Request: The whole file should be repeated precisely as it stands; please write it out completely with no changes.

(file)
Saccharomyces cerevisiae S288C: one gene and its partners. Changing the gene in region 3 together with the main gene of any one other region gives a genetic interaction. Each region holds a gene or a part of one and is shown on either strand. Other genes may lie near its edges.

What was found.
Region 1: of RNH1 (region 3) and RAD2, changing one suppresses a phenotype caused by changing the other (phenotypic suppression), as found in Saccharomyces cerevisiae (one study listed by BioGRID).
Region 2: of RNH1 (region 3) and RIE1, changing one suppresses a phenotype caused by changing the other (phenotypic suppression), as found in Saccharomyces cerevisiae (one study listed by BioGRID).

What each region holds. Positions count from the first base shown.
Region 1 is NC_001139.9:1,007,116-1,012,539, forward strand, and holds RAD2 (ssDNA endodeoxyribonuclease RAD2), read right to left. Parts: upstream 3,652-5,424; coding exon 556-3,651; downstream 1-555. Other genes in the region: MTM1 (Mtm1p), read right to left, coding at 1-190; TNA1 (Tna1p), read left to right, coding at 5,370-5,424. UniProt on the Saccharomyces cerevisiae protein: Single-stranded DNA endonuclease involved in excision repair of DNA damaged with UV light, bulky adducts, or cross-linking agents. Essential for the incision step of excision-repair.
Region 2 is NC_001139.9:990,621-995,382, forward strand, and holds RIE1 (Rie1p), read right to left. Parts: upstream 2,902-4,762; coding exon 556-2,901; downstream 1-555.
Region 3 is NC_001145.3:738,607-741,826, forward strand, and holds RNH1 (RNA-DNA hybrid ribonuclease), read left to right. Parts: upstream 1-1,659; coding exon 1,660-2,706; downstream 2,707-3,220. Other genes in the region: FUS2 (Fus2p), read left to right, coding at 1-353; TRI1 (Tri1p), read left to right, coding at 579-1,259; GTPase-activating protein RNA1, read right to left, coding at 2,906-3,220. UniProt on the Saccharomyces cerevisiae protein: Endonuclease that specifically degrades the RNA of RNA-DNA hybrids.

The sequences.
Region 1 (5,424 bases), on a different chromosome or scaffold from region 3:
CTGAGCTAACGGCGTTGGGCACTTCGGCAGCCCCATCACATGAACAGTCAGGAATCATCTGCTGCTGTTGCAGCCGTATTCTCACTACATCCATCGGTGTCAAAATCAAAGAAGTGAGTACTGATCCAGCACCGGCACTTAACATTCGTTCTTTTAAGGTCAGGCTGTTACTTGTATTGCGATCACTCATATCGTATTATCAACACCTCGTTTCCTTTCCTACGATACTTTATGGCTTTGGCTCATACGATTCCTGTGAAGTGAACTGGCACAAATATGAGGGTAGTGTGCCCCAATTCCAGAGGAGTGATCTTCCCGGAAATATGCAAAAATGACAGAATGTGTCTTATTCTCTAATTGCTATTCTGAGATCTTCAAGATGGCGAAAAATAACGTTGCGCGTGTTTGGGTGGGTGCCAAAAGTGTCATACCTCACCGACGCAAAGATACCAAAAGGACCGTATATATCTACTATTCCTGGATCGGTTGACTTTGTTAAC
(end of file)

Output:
Saccharomyces cerevisiae S288C: one gene and its partners. Changing the gene in region 3 together with the main gene of any one other region gives a genetic interaction. Each region holds a gene or a part of one and is shown on either strand. Other genes may lie near its edges.

What was found.
Region 1: of RNH1 (region 3) and RAD2, changing one suppresses a phenotype caused by changing the other (phenotypic suppression), as found in Saccharomyces cerevisiae (one study listed by BioGRID).
Region 2: of RNH1 (region 3) and RIE1, changing one suppresses a phenotype caused by changing the other (phenotypic suppression), as found in Saccharomyces cerevisiae (one study listed by BioGRID).

What each region holds. Positions count from the first base shown.
Region 1 is NC_001139.9:1,007,116-1,012,539, forward strand, and holds RAD2 (ssDNA endodeoxyribonuclease RAD2), read right to left. Parts: upstream 3,652-5,424; coding exon 556-3,651; downstream 1-555. Other genes in the region: MTM1 (Mtm1p), read right to left, coding at 1-190; TNA1 (Tna1p), read left to right, coding at 5,370-5,424. UniProt on the Saccharomyces cerevisiae protein: Single-stranded DNA endonuclease involved in excision repair of DNA damaged with UV light, bulky adducts, or cross-linking agents. Essential for the incision step of excision-repair.
Region 2 is NC_001139.9:990,621-995,382, forward strand, and holds RIE1 (Rie1p), read right to left. Parts: upstream 2,902-4,762; coding exon 556-2,901; downstream 1-555.
Region 3 is NC_001145.3:738,607-741,826, forward strand, and holds RNH1 (RNA-DNA hybrid ribonuclease), read left to right. Parts: upstream 1-1,659; coding exon 1,660-2,706; downstream 2,707-3,220. Other genes in the region: FUS2 (Fus2p), read left to right, coding at 1-353; TRI1 (Tri1p), read left to right, coding at 579-1,259; GTPase-activating protein RNA1, read right to left, coding at 2,906-3,220. UniProt on the Saccharomyces cerevisiae protein: Endonuclease that specifically degrades the RNA of RNA-DNA hybrids.

The sequences.
Region 1 (5,424 bases), on a different chromosome or scaffold from region 3:
CTGAGCTAACGGCGTTGGGCACTTCGGCAGCCCCATCACATGAACAGTCAGGAATCATCTGCTGCTGTTGCAGCCGTATTCTCACTACATCCATCGGTGTCAAAATCAAAGAAGTGAGTACTGATCCAGCACCGGCACTTAACATTCGTTCTTTTAAGGTCAGGCTGTTACTTGTATTGCGATCACTCATATCGTATTATCAACACCTCGTTTCCTTTCCTACGATACTTTATGGCTTTGGCTCATACGATTCCTGTGAAGTGAACTGGCACAAATATGAGGGTAGTGTGCCCCAATTCCAGAGGAGTGATCTTCCCGGAAATATGCAAAAATGACAGAATGTGTCTTATTCTCTAATTGCTATTCTGAGATCTTCAAGATGGCGAAAAATAACGTTGCGCGTGTTTGGGTGGGTGCCAAAAGTGTCATACCTCACCGACGCAAAGATACCAAAAGGACCGTATATATCTACTATTCCTGGATCGGTTGACTTTGTTAAC